Even a UN report casts doubt on that. ''The Bosnian Serb army have demonstrated their policy of burning villages and towns in their wake, which must question their published aims.'' If the town does fall, the UN will be as big a loser as the Bosnian government.

(Photograph omitted)

News
people'It can last and it's terrifying'
Sport
Danny Welbeck's Manchester United future is in doubt
footballGunners confirm signing from Manchester United
Sport
footballStriker has moved on loan for the remainder of the season
News
people Emma Watson addresses celebrity nude photo leak
PROMOTED VIDEO
Have you tried new the Independent Digital Edition apps?
News
ebooksAn unforgettable anthology of contemporary reportage
Sport
footballFeaturing Bart Simpson
News
Katie Hopkins appearing on 'This Morning' after she purposefully put on 4 stone.
peopleKatie Hopkins breaks down in tears over weight gain challenge
Arts and Entertainment
Olivia Colman topped the list of the 30 most influential females in broadcasting
tv
News
Kelly Brook
peopleA spokesperson said the support group was 'extremely disappointed'
Life and Style
techIf those brochure kitchens look a little too perfect to be true, well, that’s probably because they are
Sport
Andy Murray celebrates a shot while playing Jo-Wilfried Tsonga
TennisWin sets up blockbuster US Open quarter-final against Djokovic
Arts and Entertainment
Hare’s a riddle: Kit Williams with the treasure linked to Masquerade
booksRiddling trilogy could net you $3m
Arts and Entertainment
Alex Kapranos of Franz Ferdinand performs live
music Pro-independence show to take place four days before vote
News
news Video - hailed as 'most original' since Benedict Cumberbatch's
News
i100
Life and Style
The longer David Sedaris had his Fitbit, the further afield his walks took him through the West Sussex countryside
lifeDavid Sedaris: What I learnt from my fitness tracker about the world
Latest stories from i100
Have you tried new the Independent Digital Edition apps?
Independent Dating
and  

By clicking 'Search' you
are agreeing to our
Terms of Use.

iJobs Job Widget
iJobs General

SEN Teachers and Support Staff

£50 - £130 per day: Randstad Education Chelmsford: Are you an SEN Teacher or L...

SharePoint Engineer - Bishop's Stortford

£30000 - £35000 per annum + benefits: Ashdown Group: A highly successful organ...

Planning Manager (Training, Learning and Development) - London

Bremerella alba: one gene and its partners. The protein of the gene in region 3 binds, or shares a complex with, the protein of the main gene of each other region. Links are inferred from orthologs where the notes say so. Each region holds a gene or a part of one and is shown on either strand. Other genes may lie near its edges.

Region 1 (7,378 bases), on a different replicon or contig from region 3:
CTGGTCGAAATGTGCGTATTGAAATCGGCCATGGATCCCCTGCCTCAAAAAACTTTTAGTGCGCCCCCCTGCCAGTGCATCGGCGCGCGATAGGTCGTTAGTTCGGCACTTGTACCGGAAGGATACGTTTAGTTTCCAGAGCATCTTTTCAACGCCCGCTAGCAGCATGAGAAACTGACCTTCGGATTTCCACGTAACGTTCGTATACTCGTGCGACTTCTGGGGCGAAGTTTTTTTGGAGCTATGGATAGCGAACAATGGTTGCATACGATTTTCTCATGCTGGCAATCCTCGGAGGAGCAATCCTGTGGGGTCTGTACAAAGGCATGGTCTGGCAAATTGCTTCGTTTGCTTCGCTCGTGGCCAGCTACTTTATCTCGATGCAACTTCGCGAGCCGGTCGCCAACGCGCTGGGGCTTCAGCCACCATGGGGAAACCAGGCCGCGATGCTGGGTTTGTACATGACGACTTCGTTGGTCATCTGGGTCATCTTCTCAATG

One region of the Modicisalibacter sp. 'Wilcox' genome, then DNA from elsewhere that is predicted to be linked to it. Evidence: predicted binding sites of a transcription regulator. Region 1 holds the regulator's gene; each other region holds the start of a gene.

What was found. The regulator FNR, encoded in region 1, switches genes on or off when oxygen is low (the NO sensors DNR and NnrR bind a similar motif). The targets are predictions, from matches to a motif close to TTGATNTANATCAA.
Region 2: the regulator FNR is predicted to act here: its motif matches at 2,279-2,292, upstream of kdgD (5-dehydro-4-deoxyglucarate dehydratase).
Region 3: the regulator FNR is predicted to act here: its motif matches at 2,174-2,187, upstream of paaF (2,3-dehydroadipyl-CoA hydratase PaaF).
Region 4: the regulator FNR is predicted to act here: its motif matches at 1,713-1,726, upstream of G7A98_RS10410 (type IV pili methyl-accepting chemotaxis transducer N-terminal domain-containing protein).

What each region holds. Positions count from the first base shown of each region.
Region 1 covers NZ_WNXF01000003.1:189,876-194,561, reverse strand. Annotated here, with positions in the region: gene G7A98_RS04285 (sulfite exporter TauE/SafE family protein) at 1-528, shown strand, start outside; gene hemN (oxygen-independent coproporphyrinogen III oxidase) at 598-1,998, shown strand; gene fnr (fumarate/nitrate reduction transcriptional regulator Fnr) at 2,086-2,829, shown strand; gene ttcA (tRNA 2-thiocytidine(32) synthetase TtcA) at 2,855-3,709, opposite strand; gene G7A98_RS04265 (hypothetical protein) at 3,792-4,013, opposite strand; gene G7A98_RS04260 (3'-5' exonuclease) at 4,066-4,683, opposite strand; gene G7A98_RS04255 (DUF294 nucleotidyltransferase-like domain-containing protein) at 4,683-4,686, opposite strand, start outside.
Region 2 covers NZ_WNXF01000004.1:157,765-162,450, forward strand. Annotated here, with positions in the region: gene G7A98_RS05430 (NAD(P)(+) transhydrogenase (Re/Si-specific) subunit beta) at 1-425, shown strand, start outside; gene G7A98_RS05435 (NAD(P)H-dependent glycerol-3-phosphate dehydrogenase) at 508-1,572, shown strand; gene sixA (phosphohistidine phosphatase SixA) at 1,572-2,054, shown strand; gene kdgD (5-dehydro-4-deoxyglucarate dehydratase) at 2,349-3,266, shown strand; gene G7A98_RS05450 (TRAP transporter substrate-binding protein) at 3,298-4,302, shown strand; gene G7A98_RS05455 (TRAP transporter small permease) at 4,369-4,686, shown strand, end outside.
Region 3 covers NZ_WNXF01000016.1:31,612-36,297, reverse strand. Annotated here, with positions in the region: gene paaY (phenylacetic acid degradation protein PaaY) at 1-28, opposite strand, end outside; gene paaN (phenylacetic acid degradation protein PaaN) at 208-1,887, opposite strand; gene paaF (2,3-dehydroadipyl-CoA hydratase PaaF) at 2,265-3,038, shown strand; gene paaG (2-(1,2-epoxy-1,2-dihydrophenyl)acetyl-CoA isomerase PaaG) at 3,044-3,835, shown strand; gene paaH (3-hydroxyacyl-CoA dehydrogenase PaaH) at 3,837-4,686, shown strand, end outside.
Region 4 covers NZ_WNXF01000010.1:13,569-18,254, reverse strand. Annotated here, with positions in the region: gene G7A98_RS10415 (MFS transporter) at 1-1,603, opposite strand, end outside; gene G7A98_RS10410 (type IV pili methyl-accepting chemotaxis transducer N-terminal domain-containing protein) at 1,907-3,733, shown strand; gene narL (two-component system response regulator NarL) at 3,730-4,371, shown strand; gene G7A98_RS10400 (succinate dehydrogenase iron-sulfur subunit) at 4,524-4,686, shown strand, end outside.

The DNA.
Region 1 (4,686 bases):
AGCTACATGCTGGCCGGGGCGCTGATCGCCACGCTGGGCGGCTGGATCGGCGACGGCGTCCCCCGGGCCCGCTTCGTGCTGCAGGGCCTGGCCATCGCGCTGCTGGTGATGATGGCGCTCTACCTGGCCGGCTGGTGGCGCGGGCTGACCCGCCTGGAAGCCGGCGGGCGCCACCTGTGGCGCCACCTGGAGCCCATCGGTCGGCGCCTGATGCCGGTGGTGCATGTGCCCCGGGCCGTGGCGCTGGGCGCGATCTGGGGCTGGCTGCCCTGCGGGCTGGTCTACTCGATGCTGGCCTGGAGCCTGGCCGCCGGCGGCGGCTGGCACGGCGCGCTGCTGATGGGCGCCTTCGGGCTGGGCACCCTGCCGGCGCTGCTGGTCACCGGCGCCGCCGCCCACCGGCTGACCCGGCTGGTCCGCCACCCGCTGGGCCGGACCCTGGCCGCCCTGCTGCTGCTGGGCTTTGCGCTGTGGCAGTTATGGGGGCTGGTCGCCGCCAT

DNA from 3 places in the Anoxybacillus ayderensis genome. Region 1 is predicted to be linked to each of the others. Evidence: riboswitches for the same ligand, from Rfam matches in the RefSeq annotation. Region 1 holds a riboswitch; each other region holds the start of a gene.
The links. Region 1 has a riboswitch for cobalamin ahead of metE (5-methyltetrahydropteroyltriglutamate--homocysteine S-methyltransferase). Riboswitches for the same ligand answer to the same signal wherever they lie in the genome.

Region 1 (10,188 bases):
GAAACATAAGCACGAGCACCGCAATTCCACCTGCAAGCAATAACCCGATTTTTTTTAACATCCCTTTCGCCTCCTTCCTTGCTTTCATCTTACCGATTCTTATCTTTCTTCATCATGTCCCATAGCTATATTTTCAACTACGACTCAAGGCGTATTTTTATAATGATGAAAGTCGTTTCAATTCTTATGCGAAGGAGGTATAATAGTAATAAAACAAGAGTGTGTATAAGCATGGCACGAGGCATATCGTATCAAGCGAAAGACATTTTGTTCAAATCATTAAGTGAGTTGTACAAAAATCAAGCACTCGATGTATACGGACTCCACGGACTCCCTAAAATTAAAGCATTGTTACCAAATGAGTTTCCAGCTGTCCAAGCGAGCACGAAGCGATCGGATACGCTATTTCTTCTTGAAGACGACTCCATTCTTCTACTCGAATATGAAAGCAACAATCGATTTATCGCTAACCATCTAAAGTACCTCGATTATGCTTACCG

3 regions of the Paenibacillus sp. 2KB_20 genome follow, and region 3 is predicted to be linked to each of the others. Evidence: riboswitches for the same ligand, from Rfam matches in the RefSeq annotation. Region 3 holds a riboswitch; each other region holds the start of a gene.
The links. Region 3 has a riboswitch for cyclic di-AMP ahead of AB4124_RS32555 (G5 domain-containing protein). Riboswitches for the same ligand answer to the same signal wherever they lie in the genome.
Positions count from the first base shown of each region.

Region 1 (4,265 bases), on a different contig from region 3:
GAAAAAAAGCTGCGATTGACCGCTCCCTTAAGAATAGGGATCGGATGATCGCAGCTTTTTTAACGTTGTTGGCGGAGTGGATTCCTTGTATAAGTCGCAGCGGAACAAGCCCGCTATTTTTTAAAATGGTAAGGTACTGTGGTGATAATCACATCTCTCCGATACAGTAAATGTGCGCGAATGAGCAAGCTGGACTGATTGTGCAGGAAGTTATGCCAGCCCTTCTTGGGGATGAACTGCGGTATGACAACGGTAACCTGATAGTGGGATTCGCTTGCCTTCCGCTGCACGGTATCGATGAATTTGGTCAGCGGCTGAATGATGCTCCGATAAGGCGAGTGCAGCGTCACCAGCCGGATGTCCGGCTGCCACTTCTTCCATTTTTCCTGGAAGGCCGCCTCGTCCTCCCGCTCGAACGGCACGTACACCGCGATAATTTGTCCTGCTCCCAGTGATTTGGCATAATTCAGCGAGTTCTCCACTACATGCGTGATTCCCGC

£35000 - £38000 per annum + benefits: Ashdown Group: A highly successful, glob...

SEN Teaching Assistant

£50 - £70 per day: Randstad Education Chelmsford: Are you a Teaching Assistant...

Day In a Page

'I’ll tell you what I would not serve - lamb and potatoes': US ambassador hits out at stodgy British food served at diplomatic dinners

'I’ll tell you what I would not serve - lamb and potatoes'

US ambassador hits out at stodgy British food
Radio Times female powerlist: A 'revolution' in TV gender roles

A 'revolution' in TV gender roles

Inside the Radio Times female powerlist
Endgame: James Frey's literary treasure hunt

James Frey's literary treasure hunt

Riddling trilogy could net you $3m
Fitbit: Because the tingle feels so good

Fitbit: Because the tingle feels so good

What David Sedaris learnt about the world from his fitness tracker
Saudis risk new Muslim division with proposal to move Mohamed’s tomb

Saudis risk new Muslim division with proposal to move Mohamed’s tomb

Second-holiest site in Islam attracts millions of pilgrims each year
Alexander Fury: The designer names to look for at fashion week this season

The big names to look for this fashion week

This week, designers begin to show their spring 2015 collections in New York
Will Self: 'I like Orwell's writing as much as the next talented mediocrity'

'I like Orwell's writing as much as the next talented mediocrity'

Will Self takes aim at Orwell's rules for writing plain English
Meet Afghanistan's middle-class paint-ballers

Meet Afghanistan's middle-class paint-ballers

Toy guns proving a popular diversion in a country flooded with the real thing
Al Pacino wows Venice

Al Pacino wows Venice

Ham among the brilliance as actor premieres two films at festival
Neil Lawson Baker interview: ‘I’ve gained so much from art. It’s only right to give something back’.

Neil Lawson Baker interview

‘I’ve gained so much from art. It’s only right to give something back’.
The other Mugabe who is lining up for the Zimbabwean presidency

The other Mugabe who is lining up for the Zimbabwean presidency

Wife of President Robert Mugabe appears to have her sights set on succeeding her husband
The model of a gadget launch: Cultivate an atmosphere of mystery and excitement to sell stuff people didn't realise they needed

The model for a gadget launch

Cultivate an atmosphere of mystery and excitement to sell stuff people didn't realise they needed
Alice Roberts: She's done pretty well, for a boffin without a beard

She's done pretty well, for a boffin without a beard

Alice Roberts talks about her new book on evolution - and why her early TV work drew flak from (mostly male) colleagues
Get well soon, Joan Rivers - an inspiration, whether she likes it or not

Get well soon, Joan Rivers

She is awful. But she's also wonderful, not in spite of but because of the fact she's forever saying appalling things, argues Ellen E Jones
Doctor Who Into the Dalek review: A classic sci-fi adventure with all the spectacle of a blockbuster

A fresh take on an old foe

Doctor Who Into the Dalek more than compensated for last week's nonsensical offering